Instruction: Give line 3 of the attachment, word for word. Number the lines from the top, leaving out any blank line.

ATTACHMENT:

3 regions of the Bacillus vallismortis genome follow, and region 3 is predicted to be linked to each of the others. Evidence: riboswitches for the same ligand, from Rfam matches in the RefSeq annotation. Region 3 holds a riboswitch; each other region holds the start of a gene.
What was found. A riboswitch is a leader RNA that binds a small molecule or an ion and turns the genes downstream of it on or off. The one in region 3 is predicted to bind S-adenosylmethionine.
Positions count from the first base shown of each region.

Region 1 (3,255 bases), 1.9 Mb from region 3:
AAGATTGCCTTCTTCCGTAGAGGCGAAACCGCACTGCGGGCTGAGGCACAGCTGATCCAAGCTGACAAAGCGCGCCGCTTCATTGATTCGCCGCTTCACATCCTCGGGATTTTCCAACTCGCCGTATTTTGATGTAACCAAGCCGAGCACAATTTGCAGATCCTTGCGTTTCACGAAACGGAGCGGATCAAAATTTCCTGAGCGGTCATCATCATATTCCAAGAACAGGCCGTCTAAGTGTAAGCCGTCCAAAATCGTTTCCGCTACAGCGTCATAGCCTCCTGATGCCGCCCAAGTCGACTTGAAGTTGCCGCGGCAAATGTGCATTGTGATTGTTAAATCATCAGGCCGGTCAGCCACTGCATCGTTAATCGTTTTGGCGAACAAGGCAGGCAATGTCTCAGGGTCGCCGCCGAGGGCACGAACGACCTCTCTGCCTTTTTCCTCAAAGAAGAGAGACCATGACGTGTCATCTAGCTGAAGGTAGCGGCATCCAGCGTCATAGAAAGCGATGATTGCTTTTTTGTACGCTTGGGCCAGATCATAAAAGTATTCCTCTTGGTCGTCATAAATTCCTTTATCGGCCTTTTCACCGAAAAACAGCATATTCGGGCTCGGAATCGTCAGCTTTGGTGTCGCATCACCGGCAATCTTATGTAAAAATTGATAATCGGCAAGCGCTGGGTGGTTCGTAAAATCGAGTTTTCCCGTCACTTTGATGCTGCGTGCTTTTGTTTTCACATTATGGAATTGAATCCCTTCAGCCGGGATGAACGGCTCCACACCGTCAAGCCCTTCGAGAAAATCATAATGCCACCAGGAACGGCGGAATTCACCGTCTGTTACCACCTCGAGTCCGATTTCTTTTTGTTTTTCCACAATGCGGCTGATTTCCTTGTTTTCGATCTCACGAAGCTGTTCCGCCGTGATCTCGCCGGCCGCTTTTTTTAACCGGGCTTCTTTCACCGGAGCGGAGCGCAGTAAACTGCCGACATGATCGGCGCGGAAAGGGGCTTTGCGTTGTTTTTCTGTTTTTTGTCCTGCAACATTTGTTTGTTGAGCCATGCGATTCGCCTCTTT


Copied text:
Positions count from the first base shown of each region.